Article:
The ice broken, we were able to have a good discussion. I recall seeing this quote, “I’d rather have the R-rated truth than a G-rated lie.” I think the Passion of the Christ demonstrated that, as well.
    I’m certainly not encouraging more shows to explore rape, but I do think we have to ask ourselves, “Why is it there?”

  2. Thanks for posting the article. I think using rape merely to develop a character or to add tension can’t really be justified. That can be done a million other ways and just seems to be done for shock or out of laziness. You need to really justify it in larger terms. It has to say something more. Not just about the character but about us all. It has to comment on our desire to watch it and think it’s necessary for that character or that story. It has to be generalisable. The same with a murder. If people go away thinking, oh he raped her, he’s a bit of a baddie, isn’t he, that kind of trivialises the whole thing, really. And showing the rape itself: what does that add? Why do we need to see it? Does it make it worse than saying he did it? I don’t know. Thinking off the top off my head.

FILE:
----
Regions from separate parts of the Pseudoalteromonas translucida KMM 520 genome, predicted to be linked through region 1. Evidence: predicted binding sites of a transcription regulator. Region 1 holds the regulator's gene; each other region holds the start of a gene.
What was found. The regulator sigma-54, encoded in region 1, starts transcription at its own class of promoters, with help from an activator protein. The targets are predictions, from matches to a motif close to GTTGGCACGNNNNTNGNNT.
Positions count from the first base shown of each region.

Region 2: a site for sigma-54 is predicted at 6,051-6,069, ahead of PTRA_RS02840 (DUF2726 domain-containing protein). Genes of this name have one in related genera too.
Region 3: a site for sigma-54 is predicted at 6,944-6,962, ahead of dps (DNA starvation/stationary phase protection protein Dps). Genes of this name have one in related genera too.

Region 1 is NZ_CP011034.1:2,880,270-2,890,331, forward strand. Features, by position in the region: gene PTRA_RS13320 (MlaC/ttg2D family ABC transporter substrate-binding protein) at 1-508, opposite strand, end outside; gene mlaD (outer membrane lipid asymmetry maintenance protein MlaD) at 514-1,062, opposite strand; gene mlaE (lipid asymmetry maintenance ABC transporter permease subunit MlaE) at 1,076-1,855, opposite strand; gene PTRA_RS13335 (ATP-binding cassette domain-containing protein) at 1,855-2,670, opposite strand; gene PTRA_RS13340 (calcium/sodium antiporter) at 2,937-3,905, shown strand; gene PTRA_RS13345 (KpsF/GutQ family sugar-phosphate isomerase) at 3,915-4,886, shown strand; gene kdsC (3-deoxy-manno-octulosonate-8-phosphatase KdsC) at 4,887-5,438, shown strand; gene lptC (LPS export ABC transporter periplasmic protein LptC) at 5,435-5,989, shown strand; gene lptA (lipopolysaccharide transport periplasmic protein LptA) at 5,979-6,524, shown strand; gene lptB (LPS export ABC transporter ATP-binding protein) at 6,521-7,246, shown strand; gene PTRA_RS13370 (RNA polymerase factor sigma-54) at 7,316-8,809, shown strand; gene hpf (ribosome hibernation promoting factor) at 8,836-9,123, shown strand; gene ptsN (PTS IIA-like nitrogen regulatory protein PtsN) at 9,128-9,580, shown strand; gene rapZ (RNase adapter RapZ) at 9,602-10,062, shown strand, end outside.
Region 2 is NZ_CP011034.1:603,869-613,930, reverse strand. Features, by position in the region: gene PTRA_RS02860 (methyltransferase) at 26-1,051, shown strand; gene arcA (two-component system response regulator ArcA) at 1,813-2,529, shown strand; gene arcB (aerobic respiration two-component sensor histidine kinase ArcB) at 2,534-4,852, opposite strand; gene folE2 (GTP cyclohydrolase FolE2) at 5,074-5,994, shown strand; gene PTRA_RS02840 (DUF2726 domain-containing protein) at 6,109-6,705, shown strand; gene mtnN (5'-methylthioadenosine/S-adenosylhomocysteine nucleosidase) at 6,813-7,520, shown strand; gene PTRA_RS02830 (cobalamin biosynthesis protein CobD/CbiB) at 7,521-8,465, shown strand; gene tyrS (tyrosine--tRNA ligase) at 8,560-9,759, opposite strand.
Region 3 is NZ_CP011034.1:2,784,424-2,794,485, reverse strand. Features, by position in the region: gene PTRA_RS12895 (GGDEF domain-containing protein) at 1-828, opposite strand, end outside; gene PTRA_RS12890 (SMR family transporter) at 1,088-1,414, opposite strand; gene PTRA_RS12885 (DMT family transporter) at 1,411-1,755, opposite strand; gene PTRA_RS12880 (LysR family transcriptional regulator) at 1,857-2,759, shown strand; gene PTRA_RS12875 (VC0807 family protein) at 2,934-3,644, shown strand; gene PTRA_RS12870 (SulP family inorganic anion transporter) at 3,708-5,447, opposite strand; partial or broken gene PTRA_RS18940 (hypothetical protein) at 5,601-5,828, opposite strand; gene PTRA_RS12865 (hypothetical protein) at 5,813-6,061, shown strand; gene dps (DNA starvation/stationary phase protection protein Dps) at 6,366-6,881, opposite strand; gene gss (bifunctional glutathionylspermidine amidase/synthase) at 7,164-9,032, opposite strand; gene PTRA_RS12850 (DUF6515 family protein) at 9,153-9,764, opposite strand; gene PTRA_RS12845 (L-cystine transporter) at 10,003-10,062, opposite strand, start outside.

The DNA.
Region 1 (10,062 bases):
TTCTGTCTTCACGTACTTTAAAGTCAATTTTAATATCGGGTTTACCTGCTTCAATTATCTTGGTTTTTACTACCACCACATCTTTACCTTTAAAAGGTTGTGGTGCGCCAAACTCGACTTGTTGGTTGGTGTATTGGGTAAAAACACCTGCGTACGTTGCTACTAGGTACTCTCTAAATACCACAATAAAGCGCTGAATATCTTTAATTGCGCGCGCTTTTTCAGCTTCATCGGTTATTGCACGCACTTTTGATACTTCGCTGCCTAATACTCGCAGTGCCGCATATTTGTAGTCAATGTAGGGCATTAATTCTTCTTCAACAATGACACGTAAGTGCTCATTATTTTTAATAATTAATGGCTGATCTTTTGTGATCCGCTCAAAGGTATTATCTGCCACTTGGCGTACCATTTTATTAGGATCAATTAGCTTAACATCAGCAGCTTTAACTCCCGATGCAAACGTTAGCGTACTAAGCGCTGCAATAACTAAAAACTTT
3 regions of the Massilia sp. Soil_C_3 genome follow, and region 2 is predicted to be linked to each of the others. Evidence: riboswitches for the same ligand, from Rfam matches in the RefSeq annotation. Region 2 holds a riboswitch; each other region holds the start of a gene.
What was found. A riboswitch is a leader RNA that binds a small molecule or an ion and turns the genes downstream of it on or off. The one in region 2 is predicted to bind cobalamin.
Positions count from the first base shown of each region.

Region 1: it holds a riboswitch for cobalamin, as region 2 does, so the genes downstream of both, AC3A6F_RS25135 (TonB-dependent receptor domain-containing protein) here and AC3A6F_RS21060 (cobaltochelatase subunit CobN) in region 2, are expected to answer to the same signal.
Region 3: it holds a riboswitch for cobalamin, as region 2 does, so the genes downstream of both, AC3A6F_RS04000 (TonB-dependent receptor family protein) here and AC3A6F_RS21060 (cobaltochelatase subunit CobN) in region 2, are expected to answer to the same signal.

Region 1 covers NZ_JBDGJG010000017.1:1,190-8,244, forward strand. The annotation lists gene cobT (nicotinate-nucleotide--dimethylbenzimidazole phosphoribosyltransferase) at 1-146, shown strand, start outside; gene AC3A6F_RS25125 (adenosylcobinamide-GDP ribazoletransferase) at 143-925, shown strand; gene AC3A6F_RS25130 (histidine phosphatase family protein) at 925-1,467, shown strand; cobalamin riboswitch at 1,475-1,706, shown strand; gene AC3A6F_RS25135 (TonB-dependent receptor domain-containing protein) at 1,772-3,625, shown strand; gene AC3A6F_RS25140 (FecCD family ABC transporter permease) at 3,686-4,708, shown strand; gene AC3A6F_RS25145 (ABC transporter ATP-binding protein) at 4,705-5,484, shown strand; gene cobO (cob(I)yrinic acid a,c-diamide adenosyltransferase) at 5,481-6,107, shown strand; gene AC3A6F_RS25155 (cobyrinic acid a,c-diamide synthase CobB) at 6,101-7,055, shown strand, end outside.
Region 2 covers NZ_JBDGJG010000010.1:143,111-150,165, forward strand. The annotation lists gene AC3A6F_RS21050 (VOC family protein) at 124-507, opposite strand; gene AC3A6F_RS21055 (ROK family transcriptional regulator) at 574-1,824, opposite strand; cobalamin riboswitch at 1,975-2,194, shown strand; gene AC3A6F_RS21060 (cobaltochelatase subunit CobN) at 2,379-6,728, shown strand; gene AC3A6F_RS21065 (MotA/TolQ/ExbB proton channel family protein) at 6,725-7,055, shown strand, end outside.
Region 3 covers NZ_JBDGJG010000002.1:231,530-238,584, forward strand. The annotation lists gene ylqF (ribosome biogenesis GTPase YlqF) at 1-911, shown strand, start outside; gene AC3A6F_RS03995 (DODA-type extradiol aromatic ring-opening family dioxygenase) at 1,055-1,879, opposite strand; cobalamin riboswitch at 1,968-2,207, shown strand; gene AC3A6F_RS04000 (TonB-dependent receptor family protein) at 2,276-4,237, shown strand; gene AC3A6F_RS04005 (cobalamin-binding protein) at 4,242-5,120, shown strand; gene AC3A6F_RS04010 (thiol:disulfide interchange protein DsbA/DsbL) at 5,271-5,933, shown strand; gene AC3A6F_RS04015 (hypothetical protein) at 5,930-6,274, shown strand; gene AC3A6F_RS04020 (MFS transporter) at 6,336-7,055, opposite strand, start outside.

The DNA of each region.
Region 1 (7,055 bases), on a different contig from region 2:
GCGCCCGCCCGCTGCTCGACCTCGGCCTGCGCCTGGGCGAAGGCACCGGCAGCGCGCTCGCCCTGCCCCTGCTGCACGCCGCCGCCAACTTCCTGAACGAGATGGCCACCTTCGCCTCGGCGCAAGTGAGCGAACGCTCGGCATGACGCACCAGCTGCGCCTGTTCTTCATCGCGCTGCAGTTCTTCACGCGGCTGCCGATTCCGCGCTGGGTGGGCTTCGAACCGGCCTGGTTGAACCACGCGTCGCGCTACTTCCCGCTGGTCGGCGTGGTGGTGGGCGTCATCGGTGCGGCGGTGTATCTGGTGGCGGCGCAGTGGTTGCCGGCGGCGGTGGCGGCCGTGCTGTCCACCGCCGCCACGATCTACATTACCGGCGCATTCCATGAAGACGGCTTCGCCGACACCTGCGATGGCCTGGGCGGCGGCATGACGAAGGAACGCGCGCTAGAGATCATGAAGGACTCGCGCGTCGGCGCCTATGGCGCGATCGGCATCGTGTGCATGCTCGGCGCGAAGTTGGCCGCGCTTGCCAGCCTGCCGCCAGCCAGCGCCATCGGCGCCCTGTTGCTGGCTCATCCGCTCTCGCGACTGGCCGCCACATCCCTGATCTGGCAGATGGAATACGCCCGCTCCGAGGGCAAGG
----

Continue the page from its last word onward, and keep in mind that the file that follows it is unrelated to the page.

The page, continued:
3. Unfortunately, it’s not just in movies. School kids now, and even when I was in school, use “rape” lightly in jokes. If they beat someone in a game, they “raped” that person. “Got schooled” seems to have been replaced with “Got raped.” It’s sickening – I think because maybe kids lack empathy for victims of this crime. They don’t realize how life-altering and painful it is.